Gushing Growth Seen for Fracking Wastewater TreatmentEngineering360 News Desk | May 18, 2016
While fracking has produced low-cost natural gas in the U.S., it also has produced controversy, in part because it requires a large amount of water. The U.S. Environmental Protection Agency claims a single well can use anywhere between 65,000 to 13 million gallons of fresh water.
Now, a new report from Navigant Research shows that revenues from fracking wastewater treatment and recycling systems in the U.S. will grow to nearly $4 billion by 2025, for a compound annual growth rate of better than 30%.
Driving this growth are government regulations and public efforts to protect the nation’s water resources, particularly in some western states.
The process of hydraulic fracturing, commonly known as fracking, involves injecting a high-pressure mixture of water, chemicals and sand into rock formations to release natural gas. About half of the freshwater used in the process is recovered as flowback; that is, water that flows back to the surface along with the natural gas. The process also yields so-called produced water, which contains large amounts of brine. This wastewater mixture is difficult and expensive to treat, so fracking operators typically inject it deep underground.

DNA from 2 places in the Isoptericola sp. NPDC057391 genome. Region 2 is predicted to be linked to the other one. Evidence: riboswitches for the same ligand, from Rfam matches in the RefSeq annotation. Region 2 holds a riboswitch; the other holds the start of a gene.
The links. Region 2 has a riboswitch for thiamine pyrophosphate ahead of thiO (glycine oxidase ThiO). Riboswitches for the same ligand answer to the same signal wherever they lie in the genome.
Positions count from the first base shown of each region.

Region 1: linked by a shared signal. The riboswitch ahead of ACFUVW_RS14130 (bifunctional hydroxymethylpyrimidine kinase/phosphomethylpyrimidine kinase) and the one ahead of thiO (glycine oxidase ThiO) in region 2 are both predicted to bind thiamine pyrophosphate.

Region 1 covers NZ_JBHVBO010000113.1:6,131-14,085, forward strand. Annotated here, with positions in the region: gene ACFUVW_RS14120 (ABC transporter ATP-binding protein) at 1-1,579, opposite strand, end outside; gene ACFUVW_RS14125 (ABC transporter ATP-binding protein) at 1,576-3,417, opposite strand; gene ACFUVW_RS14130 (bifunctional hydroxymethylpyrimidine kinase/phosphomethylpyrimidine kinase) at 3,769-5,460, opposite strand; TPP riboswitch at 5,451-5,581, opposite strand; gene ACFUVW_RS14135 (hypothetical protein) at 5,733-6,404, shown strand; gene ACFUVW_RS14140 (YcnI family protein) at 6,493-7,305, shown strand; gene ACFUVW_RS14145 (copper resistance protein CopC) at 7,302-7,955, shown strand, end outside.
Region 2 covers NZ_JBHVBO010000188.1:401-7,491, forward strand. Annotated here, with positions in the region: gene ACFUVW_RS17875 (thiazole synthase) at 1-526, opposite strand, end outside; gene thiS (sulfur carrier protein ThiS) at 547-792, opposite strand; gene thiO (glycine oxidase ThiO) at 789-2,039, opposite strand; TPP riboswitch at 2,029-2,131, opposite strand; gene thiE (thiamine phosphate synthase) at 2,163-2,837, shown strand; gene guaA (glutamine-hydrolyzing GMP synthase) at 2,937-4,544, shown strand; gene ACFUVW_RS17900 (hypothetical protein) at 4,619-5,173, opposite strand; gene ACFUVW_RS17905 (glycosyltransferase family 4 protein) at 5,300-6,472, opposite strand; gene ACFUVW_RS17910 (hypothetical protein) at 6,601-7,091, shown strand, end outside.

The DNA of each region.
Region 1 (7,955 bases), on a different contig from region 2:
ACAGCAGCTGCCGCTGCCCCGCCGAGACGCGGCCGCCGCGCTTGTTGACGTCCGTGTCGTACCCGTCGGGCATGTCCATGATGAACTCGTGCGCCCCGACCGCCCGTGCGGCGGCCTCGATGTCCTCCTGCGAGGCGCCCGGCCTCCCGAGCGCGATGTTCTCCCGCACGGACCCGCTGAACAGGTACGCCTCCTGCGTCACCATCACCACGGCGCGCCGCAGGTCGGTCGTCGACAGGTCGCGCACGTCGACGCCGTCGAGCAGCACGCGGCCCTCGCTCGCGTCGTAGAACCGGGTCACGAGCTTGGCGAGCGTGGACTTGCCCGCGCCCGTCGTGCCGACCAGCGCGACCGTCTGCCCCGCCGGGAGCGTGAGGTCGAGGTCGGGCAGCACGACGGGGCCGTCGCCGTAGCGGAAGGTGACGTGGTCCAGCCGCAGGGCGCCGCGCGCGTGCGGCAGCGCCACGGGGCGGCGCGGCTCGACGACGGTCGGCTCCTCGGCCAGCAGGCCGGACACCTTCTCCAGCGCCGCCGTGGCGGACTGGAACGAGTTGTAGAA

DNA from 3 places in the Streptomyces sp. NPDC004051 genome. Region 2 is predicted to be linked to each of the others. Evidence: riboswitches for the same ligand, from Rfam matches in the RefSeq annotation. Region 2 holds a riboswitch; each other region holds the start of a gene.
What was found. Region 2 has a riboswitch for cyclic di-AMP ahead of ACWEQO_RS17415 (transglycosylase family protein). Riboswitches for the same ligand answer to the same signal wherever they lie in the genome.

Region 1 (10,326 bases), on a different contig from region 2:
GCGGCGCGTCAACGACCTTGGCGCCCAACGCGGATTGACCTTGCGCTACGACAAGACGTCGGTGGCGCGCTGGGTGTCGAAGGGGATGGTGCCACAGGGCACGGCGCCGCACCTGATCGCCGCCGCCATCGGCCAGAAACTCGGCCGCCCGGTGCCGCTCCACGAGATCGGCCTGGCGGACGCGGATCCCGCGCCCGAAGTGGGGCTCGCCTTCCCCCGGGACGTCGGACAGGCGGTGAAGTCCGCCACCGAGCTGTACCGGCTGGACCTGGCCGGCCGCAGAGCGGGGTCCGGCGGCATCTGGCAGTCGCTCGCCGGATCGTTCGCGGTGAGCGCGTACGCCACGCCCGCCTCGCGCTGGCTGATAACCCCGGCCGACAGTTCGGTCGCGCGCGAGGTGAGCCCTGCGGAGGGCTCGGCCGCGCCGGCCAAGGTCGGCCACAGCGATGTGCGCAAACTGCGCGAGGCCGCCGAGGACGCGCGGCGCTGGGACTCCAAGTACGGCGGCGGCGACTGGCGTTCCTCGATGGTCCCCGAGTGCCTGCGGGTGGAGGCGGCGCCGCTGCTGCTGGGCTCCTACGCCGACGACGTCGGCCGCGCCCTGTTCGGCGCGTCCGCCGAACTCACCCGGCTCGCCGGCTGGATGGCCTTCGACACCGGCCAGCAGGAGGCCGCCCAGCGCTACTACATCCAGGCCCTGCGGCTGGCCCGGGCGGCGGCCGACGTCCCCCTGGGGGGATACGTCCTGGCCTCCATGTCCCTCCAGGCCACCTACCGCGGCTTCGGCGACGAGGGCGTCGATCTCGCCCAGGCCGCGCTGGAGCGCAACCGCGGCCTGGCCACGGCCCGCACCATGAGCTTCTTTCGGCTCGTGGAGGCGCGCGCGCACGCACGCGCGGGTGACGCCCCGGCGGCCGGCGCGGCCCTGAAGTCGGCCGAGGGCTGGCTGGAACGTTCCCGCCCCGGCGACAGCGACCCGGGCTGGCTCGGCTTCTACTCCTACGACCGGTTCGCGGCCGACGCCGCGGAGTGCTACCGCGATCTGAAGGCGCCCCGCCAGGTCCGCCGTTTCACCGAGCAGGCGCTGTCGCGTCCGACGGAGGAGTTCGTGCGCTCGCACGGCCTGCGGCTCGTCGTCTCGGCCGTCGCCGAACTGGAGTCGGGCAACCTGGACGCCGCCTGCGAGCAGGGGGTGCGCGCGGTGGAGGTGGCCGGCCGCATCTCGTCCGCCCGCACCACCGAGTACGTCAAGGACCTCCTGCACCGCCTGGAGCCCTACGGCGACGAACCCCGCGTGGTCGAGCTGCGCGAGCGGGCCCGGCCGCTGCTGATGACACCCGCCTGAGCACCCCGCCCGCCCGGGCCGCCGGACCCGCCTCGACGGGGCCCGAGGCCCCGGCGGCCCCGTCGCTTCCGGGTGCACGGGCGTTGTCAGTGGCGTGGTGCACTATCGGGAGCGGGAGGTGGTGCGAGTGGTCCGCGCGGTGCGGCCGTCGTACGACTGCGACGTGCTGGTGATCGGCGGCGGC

Analyst Anne Wrobetz, who wrote the report, says that changes to certain water use laws will make it more difficult for oil and gas exploration and production companies to obtain freshwater for fracking. Thus, wastewater treatment and recycling will become much more important.
Growing importance also will be placed on modular treatment systems and recycling, as opposed to more centralized treatment technologies, according to the report, because many fracking sites are located in remote, hard-to-reach areas, making transportation of wastewater difficult and expensive.
Treatment of flowback and produced water can be achieved through a variety of different technologies, which include advanced oxidation, membrane filtration and reverse osmosis. But of the various treatment technologies, two methods are expected to lead the pack.
Advanced oxidation, a chemical treatment that eliminates organic compounds in wastewater, and reverse osmosis, which cleans wastewater by pushing it through a membrane, have the most potential, Wrobetz says. That’s because they’re proven technologies that engineers are familiar with, and they’re already being used in some wastewater treatment systems today.